Hazel and Holly — Finding ForgivenessPosted by Sara C. Snider on Apr 8, 2016 in Hazel and Holly | 4 comments
Previous: Hallowed Hearts
Hazel and Hemlock walked down the streets of Sarnum, heading towards an inn that Hawthorn had recommended, and that they were now trying to find. Apparently, after Hazel had run off to the field, Hemlock had sent the others away, and Hawthorn had said they would wait at the inn until she and Hemlock arrived.
Though, as they turned down one road and then another, passing shops and doors and people disinclined to meet her gaze, Hazel wasn’t sure she and Hemlock knew where they were going, despite the instructions Hawthorn had given his brother. Then again, Hazel wasn’t sure she cared.
They walked in silence, sidestepping oncoming people and the occasional dog. Even through all the bustle, Hazel had to keep reminding herself not to smile like a moon-struck idiot. Especially when Hemlock would take her arm and guide her away from stepping into a filth-laden gutter or—when she was looking up at him—from walking into a lamp post. She suddenly felt so foolish around him and yet, somehow, that foolishness was wonderful.
Not that he was faring much better. In the reflection of a window, she saw his gaze fall upon her just as he walked headlong into a man wearing a cape of a brilliant, shimmering material that would likely make Hawthorn blanch with jealousy. Hemlock murmured an apology, but the man just huffed, swept his cape over a shoulder, and strode away.
Hazel bit her lip, but it wasn’t enough to suppress a giggle. Hemlock smiled. He took her hand, and they continued on.
The chill morning waned into warm afternoon, finally taking on a semblance of summer. And though Hazel was reluctant to admit it, Sarnum really didn’t seem so bad in the daylight. They passed jewelry shops with amulets that had been wrought into twining serpents with crystalline scales that sparkled in the light. Pastry shops boasted layered tortes and columns of cookies bundled together with colorful ribbons. A tobacco shop sent an earthy, sweet scent wafting into the air, mingling with the smell of onion and meat, beer and char that came from elsewhere on the street. They even passed a dressmakers shop, displaying an elaborate gown in the window that had so many frills and flounces that Hazel could practically hear Holly squeal with delight.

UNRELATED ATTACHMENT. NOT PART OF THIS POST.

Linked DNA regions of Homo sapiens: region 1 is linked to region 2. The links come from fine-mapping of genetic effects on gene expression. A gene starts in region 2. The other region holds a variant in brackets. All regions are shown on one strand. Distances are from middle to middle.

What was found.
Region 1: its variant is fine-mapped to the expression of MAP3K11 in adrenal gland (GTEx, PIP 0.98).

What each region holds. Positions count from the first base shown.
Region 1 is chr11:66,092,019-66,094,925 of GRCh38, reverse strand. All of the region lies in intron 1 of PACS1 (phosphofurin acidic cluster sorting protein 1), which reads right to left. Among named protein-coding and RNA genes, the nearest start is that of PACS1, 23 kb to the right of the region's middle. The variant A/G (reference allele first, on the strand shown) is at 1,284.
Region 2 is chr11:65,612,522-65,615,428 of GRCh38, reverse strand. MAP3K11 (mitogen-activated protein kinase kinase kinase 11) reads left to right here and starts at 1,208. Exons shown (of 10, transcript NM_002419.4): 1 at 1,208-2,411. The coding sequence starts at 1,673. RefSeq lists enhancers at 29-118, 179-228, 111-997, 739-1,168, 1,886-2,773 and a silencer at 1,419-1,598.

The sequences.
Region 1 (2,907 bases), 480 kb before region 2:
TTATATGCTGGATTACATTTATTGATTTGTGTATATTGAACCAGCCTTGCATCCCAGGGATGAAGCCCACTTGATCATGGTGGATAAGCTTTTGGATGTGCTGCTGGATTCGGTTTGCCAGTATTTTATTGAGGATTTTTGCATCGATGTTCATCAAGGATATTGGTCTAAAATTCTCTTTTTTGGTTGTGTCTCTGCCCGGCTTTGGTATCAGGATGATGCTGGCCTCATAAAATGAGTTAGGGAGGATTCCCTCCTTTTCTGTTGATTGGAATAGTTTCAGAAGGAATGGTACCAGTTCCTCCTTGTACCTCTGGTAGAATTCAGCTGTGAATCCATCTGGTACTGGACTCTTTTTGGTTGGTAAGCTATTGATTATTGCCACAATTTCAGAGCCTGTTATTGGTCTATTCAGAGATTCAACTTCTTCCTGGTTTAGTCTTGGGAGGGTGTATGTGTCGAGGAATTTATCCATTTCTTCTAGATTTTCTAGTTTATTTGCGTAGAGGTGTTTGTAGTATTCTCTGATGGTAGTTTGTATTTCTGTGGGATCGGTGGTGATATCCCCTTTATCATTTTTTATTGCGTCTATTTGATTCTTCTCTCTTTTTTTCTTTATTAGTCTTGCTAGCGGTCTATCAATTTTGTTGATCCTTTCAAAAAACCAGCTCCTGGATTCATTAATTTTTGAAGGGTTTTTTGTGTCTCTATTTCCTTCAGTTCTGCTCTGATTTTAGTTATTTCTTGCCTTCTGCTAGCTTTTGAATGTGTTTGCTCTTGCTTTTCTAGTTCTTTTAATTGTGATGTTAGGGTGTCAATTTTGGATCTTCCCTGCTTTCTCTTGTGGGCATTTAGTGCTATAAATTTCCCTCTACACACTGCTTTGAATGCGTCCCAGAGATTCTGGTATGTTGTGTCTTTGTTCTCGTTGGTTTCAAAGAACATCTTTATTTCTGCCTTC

The thought of her sister, and what Hazel had said to her, made her grimace. She needed to make it right, though she wasn’t sure how. By the time they finally found the inn–The Backwards Buck–Hazel was exhausted and filthy from the blood and dust that clung to her dress and she could think of little beyond a bath and going to sleep, despite the early hour.
They stepped inside, and Hazel hesitated at the threshold as she waited for her eyes to adjust. Her heart quickened, sweat stinging her cut palm as memories of Baern’s dark home surfaced, and she clutched onto Hemlock’s hand. But then Hazel’s eyes took in the flickering blue light from the sconces, and the dim interior of a common room came into view.
The room was expansive, littered with tables around which numerous patrons sat hunched, talking over mugs of beer or playing at cards. No one looked up as Hazel and Hemlock passed, even as she studied them with an intent gaze as she looked for Holly and Hawthorn.
They came to a counter, behind which stood a disinterested woman, her brown, greying hair pulled back into a single frizzy braid. When Hemlock enquired after Holly and Hawthorn, the woman raised her eyebrows and shrugged, and moved her gaze elsewhere. When they remained, the innkeeper sighed, murmured some roome numbers as she waved a limp hand towards a set of stairs, then moved further down the counter.
Hazel and Hemlock headed upstairs and found one of the rooms the woman had mentioned–the other one further down the hall.
“Is this Holly’s or Hawthorn’s room?” Hazel said.
“I don’t know. The woman wasn’t exactly forthcoming with information.”
Hazel knocked on the door.
“Go away!” came Holly’s reply.
“Well, I guess that answers that question,” Hemlock said.
“I should talk to her alone,” Hazel said.
Hemlock nodded. “I’ll go find Hawthorn.” He squared his shoulders and straightened his jacket. “This should be bracing, as always.” Then he walked to the other door down the hall.
Hazel eased Holly’s door open and slipped inside, not wanting to make too much noise. Holly lay on top of the bed, her back to Hazel. Hazel walked up to her and said, “Holly?”
Holly turned and looked at her, scowled, then turned back around. “What do you want?”
“To say I’m sorry. I had no right to speak to you like that. I’m sorry, truly.”
“You’re always sorry, but you keep doing it anyway. I’m not a toy for you to kick around, Hazel.”
Hazel sat on the edge of the bed behind Holly. “I know. I was scared and hurt and confused, and… I know that’s not an excuse–I’m not trying to excuse it–but I just don’t deal with all that very well. Sometimes I just need time to think, you know?”
“No, I don’t know. Why don’t you just say that? ‘I need time to think.’ It’s not hard.”
Hazel swallowed. “It shouldn’t be, but it’s hard for me.”
Holly said nothing.
Hazel wrung her hands as she stared at her sister’s back and her mess of golden hair spilling over the pillow. Hazel opened her mouth but then snapped it shut. Then, gathering her courage, she said, “Hemlock and I kissed.”